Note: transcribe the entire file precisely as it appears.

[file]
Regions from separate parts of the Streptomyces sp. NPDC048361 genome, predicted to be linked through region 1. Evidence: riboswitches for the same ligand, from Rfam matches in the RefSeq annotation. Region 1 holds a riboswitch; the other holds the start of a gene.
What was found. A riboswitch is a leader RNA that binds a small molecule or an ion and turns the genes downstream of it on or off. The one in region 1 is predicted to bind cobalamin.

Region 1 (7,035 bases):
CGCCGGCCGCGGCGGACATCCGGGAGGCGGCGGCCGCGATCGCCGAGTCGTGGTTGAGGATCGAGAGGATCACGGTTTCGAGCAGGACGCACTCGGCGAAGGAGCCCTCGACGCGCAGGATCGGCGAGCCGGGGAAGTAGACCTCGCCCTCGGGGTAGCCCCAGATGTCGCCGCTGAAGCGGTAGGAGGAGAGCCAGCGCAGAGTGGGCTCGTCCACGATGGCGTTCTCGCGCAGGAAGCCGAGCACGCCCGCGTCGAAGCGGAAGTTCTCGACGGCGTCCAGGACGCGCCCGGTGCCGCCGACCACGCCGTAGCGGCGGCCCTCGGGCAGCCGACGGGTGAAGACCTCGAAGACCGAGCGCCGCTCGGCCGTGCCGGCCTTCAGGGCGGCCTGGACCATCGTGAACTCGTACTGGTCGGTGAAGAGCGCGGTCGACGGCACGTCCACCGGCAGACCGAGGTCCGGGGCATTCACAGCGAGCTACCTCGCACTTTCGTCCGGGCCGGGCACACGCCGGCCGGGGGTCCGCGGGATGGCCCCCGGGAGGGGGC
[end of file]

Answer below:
Regions from separate parts of the Streptomyces sp. NPDC048361 genome, predicted to be linked through region 1. Evidence: riboswitches for the same ligand, from Rfam matches in the RefSeq annotation. Region 1 holds a riboswitch; the other holds the start of a gene.
What was found. A riboswitch is a leader RNA that binds a small molecule or an ion and turns the genes downstream of it on or off. The one in region 1 is predicted to bind cobalamin.

Region 1 (7,035 bases):
CGCCGGCCGCGGCGGACATCCGGGAGGCGGCGGCCGCGATCGCCGAGTCGTGGTTGAGGATCGAGAGGATCACGGTTTCGAGCAGGACGCACTCGGCGAAGGAGCCCTCGACGCGCAGGATCGGCGAGCCGGGGAAGTAGACCTCGCCCTCGGGGTAGCCCCAGATGTCGCCGCTGAAGCGGTAGGAGGAGAGCCAGCGCAGAGTGGGCTCGTCCACGATGGCGTTCTCGCGCAGGAAGCCGAGCACGCCCGCGTCGAAGCGGAAGTTCTCGACGGCGTCCAGGACGCGCCCGGTGCCGCCGACCACGCCGTAGCGGCGGCCCTCGGGCAGCCGACGGGTGAAGACCTCGAAGACCGAGCGCCGCTCGGCCGTGCCGGCCTTCAGGGCGGCCTGGACCATCGTGAACTCGTACTGGTCGGTGAAGAGCGCGGTCGACGGCACGTCCACCGGCAGACCGAGGTCCGGGGCATTCACAGCGAGCTACCTCGCACTTTCGTCCGGGCCGGGCACACGCCGGCCGGGGGTCCGCGGGATGGCCCCCGGGAGGGGGC